Science shows vaping propylene glycol kills pneumococci, streptococcus bacteria
As the cold and flu season approaches, many vapers are surprised to learn that they have a decided health advantage compared to the vaping haters of the world. Science has proven that the ingredient of propylene glycol found in e-liquids essentially eviscerates several forms of airborne bacteria when vaporized, including pneumococci, streptococcus, and staphylococci.
Each of these bacteria are easily spread from one person to another through coughing, sneezing, and even breathing within close proximity to the uninfected. The pneumococci bacteria, also known as pneumococcus, is one of the more potentially debilitating.
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Research indicates that these three specific bacteria are often major contributors to such devastating illnesses as pneumonia, bloodstream infections (bacteremia), and numerous forms of ear and sinus disorders. Pneumococci are also further linked to meningitis, a potentially deadly infection of the brain and spinal cord.
Meanwhile, staphylococci bacteria are often associated with food poisoning, and staphylococci are sometimes linked to strep throat and impetigo, among other medical conditions. Some of the initial warning signs of a pneumococci, streptococcus, or staphylococci infection include the following.
Headaches or migraines
Sinus and/or chest congestion
Difficulty breathing or shortness of breath
Luckily, scientific research dating back as far as the 1940s indicates that vaporized propylene glycol acts as a natural antibacterial agent. One of the very first studies published on this topic is still widely referenced by modern day scientists as a basis for more advanced research.
Dr. Theodore Puck discovers secret health benefits of vaporized propylene glycol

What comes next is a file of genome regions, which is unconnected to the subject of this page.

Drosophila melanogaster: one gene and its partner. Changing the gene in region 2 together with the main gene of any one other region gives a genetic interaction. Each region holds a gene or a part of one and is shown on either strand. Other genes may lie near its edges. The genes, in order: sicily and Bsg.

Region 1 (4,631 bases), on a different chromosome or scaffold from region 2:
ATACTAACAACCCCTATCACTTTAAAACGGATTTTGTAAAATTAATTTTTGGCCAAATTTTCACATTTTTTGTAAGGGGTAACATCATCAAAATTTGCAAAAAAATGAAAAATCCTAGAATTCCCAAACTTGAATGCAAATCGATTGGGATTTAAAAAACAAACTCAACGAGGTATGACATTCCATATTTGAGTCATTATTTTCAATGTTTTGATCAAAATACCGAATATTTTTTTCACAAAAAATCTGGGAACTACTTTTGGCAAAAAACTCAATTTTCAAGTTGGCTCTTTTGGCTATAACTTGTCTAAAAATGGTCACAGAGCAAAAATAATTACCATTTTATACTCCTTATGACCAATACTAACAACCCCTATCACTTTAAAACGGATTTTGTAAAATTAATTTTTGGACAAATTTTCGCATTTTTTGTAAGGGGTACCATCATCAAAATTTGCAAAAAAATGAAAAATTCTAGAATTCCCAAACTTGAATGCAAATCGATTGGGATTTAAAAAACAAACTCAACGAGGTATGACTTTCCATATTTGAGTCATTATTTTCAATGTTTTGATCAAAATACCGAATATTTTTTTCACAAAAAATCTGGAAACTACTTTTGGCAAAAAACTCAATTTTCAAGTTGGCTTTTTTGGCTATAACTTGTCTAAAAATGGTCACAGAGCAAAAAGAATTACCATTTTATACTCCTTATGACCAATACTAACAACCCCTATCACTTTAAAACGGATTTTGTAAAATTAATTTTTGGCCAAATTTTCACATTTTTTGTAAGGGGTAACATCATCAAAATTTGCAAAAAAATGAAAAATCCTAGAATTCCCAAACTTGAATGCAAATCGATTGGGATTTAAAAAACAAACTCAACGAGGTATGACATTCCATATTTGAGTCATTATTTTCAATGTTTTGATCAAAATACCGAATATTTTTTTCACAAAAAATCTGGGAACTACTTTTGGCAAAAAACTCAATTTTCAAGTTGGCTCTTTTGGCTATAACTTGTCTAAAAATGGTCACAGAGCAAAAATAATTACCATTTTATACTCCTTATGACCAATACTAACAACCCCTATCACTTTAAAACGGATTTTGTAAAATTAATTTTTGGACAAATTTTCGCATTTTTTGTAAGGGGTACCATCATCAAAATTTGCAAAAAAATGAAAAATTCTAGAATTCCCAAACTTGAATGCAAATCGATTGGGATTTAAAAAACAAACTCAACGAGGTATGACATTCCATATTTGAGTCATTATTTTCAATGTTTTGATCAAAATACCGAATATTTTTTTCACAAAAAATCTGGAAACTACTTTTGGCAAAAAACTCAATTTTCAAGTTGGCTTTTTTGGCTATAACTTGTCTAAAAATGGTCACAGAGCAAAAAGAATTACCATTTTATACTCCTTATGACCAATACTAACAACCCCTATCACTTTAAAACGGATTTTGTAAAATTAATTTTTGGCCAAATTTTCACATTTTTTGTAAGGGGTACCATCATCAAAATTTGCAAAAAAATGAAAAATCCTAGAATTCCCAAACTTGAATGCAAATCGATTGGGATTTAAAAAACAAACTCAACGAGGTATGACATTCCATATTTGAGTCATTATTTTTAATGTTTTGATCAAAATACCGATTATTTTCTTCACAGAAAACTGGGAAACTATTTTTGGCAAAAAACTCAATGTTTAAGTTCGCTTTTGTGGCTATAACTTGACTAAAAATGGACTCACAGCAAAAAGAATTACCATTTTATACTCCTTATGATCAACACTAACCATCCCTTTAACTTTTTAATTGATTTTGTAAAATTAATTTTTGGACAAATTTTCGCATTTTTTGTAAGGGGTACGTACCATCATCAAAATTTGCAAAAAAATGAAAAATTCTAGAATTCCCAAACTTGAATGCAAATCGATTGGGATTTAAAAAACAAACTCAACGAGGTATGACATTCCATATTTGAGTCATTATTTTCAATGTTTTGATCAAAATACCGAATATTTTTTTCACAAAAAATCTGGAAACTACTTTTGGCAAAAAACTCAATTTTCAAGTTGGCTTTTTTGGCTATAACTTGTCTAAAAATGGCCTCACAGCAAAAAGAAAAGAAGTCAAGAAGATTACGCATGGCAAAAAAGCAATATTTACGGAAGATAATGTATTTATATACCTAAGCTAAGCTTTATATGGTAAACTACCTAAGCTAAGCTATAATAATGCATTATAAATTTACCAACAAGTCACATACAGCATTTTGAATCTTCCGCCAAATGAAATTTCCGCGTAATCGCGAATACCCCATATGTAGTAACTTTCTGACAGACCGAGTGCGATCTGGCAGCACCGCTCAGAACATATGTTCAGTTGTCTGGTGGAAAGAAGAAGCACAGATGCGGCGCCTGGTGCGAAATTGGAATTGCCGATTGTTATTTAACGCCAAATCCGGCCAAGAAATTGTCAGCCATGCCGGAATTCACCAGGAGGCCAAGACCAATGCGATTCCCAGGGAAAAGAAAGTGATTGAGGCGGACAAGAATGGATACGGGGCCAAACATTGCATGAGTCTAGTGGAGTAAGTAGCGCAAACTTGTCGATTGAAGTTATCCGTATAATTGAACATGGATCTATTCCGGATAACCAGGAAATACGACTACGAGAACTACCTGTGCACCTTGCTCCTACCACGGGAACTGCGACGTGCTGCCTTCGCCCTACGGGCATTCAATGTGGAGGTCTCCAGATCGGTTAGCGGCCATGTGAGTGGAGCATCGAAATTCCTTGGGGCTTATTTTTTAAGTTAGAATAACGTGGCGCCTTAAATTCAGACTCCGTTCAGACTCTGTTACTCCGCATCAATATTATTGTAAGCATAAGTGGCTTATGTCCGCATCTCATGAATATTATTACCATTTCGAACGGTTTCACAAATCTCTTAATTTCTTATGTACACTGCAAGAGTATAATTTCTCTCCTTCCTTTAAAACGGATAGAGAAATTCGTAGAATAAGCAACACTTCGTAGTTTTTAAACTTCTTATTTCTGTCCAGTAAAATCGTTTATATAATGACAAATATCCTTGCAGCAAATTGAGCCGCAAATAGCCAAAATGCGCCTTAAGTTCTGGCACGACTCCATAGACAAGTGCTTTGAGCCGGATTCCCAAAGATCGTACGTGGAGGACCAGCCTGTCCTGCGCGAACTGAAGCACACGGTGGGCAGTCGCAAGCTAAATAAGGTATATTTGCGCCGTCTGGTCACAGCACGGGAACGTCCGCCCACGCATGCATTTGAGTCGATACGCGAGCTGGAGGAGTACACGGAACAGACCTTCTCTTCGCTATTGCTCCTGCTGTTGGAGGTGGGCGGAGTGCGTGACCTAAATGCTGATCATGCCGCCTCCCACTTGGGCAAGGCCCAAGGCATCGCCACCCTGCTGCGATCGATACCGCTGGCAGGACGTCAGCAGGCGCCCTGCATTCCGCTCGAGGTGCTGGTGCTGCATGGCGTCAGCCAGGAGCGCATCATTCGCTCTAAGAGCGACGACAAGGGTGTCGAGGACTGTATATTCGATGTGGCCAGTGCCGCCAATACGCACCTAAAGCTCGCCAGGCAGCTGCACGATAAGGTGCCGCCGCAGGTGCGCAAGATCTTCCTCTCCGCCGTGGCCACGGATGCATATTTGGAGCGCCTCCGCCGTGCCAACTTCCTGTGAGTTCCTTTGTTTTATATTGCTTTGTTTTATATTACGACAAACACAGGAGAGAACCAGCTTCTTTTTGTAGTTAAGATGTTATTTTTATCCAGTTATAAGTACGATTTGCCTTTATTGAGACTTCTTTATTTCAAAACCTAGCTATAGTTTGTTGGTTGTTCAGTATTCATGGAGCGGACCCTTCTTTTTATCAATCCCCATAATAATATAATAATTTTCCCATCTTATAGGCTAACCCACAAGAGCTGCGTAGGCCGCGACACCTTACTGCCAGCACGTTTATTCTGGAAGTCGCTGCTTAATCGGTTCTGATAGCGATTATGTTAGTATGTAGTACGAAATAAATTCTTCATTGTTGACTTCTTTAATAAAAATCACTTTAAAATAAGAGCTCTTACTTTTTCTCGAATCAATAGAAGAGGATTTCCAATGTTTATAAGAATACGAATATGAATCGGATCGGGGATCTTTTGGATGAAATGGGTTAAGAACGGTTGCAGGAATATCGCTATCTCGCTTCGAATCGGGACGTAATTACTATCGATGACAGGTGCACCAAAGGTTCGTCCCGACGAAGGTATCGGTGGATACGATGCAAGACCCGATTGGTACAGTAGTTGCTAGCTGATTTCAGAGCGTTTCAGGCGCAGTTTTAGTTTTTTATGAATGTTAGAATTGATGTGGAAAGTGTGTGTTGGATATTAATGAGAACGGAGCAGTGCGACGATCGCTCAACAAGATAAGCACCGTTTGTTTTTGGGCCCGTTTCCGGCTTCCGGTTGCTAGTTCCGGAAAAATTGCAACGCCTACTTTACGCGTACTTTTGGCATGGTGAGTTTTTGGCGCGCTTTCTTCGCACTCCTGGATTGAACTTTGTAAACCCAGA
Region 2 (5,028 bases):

Dr. Theodore Puck was one of the world’s most highly regarded scientists of the early twentieth century. When he passed away in 2005, the New York Times even published a feature story highlighting his many scientific accomplishments. However, before Dr. Puck discovered the secret health benefits of vaporized propylene glycol, he began life as an inquisitive lad in England with a rather strange curiosity about London’s Black Plaque of the 1340s.
His fascination with the deadly era only grew as he entered adulthood and well into his professional career. Puck soon discovered that the notorious pandemic was ultimately curtailed only after the local townsfolk began burning nearly everything in sight, from bed sheets to clothing and even their own homes and stables.
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As the London landscape was soon overtaken by a thick, plume of ashy smoke, individual diagnoses of the bubonic plaque began to dwindle instantaneously. Dr. Puck hypothesized that something in the vaporized smoke must have aided in the killing of the bacteria causing the Black Plaque outbreak.
So, he began experimenting with possible chemicals and substances. After several years, he discovered that vaporized propylene glycol kills many forms of airborne bacteria.
“The observations here reported add further support to the previously proposed conception of the mechanism of the lethal action of propylene glycol vapor, namely, that a bactericidal concentration of the glycol accumulates in the bacterial droplet as a result of contact with and absorption of glycol molecules from the surrounding atmosphere.”
“Pneumococci were killed by amounts of propylene glycol as low as 1 gm. in 20 million cc. of air. Concentrations of 1 to 5 million to 1 to 10 million were required to produce the same degree of killing of streptococci and staphylococci.”
Dr. Puck’s research is published in a report entitled The Bactericidal action of propylene glycol vapor on microorganisms suspended in air which is still readily available via the NLB-NIH website. This paper is only one of many which would soon follow. The Puck research has also contributed to future discoveries, including the determination that the second-hand vapor of electronic cigarettes is far less toxic than the smoke of combustible tobacco products. In 2017, the California Department of Public Health (DPH) even made an official announcement that “‘secondhand vaping’ does not appear to pose any significant health risks.”
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